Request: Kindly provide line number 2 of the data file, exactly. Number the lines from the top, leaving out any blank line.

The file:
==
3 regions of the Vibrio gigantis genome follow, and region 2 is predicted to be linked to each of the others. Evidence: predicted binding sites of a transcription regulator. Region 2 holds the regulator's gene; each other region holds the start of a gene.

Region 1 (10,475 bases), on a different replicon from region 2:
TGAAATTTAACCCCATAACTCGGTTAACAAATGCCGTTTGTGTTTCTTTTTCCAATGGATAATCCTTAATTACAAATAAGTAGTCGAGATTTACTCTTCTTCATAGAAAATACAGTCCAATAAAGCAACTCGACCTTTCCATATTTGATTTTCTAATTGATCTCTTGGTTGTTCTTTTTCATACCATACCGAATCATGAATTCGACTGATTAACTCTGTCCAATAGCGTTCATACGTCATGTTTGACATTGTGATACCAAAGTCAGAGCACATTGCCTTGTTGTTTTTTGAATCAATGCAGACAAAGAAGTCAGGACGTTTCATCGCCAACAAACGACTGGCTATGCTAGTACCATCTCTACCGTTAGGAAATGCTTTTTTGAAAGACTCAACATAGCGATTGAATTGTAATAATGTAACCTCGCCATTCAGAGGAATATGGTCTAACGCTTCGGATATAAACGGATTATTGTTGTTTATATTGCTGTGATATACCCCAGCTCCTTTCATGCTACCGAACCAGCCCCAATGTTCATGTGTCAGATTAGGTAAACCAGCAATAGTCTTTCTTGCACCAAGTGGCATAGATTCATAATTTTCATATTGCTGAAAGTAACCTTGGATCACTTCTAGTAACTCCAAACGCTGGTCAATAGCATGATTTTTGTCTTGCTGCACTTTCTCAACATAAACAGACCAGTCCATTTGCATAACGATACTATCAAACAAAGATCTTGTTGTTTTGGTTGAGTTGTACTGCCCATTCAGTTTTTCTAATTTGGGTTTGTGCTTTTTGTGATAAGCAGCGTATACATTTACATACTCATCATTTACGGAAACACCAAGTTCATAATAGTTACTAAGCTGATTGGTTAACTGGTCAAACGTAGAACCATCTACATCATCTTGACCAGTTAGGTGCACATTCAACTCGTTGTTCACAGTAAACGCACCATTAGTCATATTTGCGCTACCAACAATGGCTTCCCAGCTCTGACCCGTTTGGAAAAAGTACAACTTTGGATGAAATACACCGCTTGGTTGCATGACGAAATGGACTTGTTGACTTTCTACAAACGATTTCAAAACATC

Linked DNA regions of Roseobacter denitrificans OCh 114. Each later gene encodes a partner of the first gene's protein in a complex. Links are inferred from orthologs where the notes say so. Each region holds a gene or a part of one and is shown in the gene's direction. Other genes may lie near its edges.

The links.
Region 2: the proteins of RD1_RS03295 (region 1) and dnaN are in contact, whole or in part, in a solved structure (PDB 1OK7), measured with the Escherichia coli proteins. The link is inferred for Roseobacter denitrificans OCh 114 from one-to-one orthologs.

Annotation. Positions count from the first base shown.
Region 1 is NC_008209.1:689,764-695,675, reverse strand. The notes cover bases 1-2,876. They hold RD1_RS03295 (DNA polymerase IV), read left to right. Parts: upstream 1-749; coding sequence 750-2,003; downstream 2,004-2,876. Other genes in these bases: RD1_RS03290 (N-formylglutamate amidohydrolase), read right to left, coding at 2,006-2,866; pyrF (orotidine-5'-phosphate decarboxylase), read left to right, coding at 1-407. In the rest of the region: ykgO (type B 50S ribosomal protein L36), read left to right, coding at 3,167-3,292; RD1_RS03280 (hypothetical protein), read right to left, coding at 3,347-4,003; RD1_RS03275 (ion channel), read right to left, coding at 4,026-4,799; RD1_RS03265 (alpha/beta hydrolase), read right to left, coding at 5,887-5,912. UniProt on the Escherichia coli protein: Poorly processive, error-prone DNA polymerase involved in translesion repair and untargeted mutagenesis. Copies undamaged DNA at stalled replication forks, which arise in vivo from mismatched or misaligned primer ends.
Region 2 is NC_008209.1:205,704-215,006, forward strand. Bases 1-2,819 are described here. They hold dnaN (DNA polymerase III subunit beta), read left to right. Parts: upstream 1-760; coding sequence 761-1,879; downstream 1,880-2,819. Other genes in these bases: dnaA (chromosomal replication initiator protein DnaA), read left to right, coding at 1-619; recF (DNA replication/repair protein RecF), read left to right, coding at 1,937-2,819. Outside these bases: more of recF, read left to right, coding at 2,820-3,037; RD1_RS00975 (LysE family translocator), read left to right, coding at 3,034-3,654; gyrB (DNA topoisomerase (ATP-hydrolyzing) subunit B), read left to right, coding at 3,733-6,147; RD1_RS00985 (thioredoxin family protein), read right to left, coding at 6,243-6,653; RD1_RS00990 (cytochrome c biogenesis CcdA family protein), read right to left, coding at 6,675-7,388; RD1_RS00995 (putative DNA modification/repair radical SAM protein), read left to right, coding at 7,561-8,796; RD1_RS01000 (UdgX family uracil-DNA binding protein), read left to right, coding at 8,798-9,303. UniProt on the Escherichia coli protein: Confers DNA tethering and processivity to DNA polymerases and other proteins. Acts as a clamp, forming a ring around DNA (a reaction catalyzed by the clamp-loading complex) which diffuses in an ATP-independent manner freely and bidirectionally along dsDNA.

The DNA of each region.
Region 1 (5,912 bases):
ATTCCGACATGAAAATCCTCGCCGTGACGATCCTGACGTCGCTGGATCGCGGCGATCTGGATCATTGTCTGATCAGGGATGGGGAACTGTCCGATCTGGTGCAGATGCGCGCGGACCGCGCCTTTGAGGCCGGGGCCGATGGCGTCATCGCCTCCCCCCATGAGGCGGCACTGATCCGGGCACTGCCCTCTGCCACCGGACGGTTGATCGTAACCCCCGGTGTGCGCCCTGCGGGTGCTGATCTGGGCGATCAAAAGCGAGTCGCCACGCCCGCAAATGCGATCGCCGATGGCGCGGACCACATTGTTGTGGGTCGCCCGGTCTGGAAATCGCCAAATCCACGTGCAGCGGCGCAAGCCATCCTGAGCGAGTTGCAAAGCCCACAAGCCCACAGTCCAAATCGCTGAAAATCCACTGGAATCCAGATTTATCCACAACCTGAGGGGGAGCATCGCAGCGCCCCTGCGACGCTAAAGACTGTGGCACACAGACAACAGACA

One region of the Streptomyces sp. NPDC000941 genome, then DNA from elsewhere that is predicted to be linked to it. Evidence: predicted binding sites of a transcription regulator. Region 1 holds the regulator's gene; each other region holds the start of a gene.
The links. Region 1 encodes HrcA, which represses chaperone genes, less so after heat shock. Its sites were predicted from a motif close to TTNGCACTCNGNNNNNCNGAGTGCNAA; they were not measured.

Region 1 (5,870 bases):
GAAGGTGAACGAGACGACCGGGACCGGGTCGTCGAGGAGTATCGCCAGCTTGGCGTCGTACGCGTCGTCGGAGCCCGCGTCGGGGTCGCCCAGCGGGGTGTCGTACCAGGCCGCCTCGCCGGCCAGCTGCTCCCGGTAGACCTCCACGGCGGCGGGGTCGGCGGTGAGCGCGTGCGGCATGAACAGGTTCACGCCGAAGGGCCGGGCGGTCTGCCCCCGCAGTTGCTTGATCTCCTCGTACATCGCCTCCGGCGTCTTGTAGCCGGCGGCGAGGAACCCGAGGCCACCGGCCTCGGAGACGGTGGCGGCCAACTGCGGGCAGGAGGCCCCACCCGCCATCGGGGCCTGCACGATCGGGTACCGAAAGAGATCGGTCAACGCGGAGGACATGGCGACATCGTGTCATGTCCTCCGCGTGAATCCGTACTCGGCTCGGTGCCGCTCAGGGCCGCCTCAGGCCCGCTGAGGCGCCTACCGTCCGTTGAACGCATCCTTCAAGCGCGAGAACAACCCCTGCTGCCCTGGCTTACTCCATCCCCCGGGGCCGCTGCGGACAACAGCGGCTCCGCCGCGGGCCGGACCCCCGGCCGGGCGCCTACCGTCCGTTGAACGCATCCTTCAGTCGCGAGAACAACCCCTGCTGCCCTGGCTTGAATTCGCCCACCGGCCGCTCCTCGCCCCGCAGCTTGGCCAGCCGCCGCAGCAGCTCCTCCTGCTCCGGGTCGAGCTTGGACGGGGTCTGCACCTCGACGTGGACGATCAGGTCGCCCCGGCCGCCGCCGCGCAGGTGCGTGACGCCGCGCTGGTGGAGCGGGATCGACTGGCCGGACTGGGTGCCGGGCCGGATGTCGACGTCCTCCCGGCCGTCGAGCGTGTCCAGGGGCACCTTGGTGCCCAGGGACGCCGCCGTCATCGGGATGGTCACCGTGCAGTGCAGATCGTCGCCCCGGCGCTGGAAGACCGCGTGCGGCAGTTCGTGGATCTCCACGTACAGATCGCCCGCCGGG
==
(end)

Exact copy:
Region 1 (10,475 bases), on a different replicon from region 2: